We do pioneering basic research. 500 curiosity-driven scientists from over 50 countries ask: How do cells form tissues? Our research programs span multiple scales of magnitude, from molecular assemblies to organelles, cells, tissues, organs, and organisms.
The MPI-CBG was founded with the goal of bridging scales and bringing together cell and developmental biology. For this reason, we focused heavily on studying cell biological phenomena utilizing different model systems. We can only understand how cells form tissues, our fundamental question, through a deep knowledge of cell biology.
In order to understand the organization of life into molecules, cells, and tissues the MPI-CBG, as part of a collaboration, is bringing physics and biology together to solve biological questions. This interdisciplinary effort merges fundamental physics, theory, and experiment together to truly explore how cells form tissues, the basic research question of the institute.
Stem cells and organoids, as a model system, allows us to push forward our research into how cells form tissues. Studying tissues using organoids and the reconstitution of complex biochemical systems allow the creation of a framework of cell and tissue organization. With organoids, human tissue biology has become accessible for study in a way that was not possible before.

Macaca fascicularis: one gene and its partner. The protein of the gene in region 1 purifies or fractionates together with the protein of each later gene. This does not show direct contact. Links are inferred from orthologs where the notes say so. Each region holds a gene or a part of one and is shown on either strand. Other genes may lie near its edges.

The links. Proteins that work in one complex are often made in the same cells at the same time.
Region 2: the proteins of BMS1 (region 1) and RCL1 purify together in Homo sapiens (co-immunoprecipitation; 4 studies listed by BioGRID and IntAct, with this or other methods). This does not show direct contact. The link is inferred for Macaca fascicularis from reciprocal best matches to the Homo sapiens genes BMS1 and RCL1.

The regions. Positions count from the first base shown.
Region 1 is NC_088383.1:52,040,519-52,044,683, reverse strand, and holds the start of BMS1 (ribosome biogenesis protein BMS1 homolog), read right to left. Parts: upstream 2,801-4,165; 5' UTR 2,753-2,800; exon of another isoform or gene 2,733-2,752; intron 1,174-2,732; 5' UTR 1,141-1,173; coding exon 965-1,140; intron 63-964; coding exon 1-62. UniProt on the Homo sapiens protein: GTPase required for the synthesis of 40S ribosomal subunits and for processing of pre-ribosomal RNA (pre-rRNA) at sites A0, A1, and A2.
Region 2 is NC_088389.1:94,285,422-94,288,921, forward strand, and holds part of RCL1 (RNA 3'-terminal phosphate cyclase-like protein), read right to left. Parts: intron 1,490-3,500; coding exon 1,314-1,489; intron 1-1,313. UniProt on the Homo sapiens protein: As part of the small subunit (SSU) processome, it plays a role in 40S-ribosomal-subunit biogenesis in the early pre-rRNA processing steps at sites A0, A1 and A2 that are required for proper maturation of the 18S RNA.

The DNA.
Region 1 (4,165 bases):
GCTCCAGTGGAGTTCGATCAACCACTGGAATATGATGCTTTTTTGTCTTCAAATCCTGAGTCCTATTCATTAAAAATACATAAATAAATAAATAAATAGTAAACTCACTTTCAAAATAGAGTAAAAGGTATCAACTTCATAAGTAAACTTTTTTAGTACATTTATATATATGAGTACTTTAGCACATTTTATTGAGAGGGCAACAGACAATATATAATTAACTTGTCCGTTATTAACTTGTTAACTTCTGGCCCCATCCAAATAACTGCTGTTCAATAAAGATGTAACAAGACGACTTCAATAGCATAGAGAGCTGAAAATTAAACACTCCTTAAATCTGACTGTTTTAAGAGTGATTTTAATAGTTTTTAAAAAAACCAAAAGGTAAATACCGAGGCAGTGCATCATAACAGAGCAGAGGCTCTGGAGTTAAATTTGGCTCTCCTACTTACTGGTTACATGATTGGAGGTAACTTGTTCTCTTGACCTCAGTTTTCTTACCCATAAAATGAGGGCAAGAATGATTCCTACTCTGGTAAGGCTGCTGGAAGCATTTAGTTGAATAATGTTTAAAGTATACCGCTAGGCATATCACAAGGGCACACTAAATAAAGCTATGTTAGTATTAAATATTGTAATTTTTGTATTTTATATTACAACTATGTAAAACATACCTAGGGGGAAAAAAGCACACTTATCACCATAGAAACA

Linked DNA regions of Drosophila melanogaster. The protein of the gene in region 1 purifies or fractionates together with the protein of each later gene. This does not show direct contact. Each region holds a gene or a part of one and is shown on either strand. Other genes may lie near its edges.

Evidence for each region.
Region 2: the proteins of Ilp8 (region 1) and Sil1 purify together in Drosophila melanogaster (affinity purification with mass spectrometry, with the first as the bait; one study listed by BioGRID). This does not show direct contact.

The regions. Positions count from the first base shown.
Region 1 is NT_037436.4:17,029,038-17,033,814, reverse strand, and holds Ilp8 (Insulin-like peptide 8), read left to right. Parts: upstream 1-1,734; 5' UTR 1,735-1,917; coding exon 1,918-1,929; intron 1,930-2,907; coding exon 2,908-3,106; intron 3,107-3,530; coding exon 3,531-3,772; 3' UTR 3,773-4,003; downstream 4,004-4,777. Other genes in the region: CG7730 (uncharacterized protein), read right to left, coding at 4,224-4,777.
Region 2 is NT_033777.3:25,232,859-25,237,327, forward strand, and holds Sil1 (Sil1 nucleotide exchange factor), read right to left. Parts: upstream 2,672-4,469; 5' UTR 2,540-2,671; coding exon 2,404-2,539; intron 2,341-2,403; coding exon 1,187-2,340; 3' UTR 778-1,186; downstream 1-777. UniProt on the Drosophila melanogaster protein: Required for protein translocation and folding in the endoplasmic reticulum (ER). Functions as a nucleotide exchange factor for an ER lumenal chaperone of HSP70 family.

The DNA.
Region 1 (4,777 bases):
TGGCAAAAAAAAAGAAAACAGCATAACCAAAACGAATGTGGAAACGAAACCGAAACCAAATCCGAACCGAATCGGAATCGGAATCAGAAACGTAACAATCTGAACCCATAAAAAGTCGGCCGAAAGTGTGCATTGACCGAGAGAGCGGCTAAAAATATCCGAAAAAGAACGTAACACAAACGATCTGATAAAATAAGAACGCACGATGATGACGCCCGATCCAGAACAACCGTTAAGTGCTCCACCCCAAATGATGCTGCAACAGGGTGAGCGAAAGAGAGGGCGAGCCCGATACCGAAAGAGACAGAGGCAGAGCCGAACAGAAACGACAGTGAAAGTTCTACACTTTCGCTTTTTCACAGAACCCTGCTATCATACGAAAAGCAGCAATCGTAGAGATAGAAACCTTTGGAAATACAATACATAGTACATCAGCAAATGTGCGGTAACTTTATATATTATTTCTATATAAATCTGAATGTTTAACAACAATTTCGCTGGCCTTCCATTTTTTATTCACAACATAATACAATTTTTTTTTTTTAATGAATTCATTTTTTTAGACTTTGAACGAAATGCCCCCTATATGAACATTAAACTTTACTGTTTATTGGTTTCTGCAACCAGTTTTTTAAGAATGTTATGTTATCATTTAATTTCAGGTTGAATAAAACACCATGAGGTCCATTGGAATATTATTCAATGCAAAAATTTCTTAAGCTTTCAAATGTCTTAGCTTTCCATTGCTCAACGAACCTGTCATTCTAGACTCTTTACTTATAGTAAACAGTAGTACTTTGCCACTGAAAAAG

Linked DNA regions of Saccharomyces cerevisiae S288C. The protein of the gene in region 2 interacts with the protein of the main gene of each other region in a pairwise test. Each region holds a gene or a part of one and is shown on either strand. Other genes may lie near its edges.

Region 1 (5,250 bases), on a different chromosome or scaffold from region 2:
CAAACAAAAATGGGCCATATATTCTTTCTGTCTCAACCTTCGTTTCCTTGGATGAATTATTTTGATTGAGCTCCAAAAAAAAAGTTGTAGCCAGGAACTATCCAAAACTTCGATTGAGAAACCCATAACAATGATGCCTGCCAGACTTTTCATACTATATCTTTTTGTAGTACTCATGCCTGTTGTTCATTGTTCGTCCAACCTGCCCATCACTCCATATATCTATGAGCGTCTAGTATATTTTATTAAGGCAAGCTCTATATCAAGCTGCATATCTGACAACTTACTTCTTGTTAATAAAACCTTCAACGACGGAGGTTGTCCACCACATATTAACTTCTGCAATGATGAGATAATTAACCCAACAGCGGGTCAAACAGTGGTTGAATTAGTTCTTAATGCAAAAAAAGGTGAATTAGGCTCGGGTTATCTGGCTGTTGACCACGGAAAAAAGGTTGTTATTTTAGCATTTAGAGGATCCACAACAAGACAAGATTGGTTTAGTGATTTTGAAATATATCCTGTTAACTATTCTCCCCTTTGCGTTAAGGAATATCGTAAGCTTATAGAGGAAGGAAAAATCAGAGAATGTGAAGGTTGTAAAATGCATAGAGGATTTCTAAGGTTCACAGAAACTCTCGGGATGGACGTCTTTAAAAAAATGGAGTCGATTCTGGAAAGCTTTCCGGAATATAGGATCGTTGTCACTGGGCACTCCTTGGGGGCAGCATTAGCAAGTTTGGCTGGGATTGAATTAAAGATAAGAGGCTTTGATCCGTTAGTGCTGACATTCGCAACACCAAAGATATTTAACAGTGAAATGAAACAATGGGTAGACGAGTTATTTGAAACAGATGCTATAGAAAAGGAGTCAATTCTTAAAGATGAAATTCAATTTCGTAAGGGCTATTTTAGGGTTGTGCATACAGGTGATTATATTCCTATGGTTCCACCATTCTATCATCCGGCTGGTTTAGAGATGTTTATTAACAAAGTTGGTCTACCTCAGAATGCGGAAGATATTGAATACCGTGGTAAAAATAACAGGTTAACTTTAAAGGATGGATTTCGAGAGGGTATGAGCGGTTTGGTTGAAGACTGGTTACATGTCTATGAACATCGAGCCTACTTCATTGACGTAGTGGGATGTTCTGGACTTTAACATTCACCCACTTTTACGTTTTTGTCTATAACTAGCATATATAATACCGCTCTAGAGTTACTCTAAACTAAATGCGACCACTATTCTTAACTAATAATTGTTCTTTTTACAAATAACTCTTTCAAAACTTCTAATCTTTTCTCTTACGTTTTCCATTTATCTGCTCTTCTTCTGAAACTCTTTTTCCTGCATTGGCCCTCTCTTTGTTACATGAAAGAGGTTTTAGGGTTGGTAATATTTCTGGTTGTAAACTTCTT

Teams from MPI Institutes in Dresden, Dortmund, Frankfurt am Main and Göttingen have joined forces to gain the first evidence of a protein complex…
Highest alumni honor of the California Institute of Technology for MPI-CBG Director Emeritus
With FLUCS, the development of embryos can be controlled
Researchers from Dresden and Bangalore discover a unique two-component molecular motor that uses a kind of renewable chemical energy to pull vesicles…
Information Day for a career in science
Max Planck and Harvard research teams develop DeMAG, a new method shared as an open-source web server (demag.org) to help interpret mutations in…
Dresden researchers develop CrowDsourcing COndensate Database and Encyclopedia (CD-CODE), a community-editable platform and database of biomolecular…
Study from Max Planck Berlin and Dresden researchers recognized as most exciting work published in the journal “Development.”
Researchers from Dresden investigated how four Drosophila genes, known to control eye color, are essential for health of retinal tissue.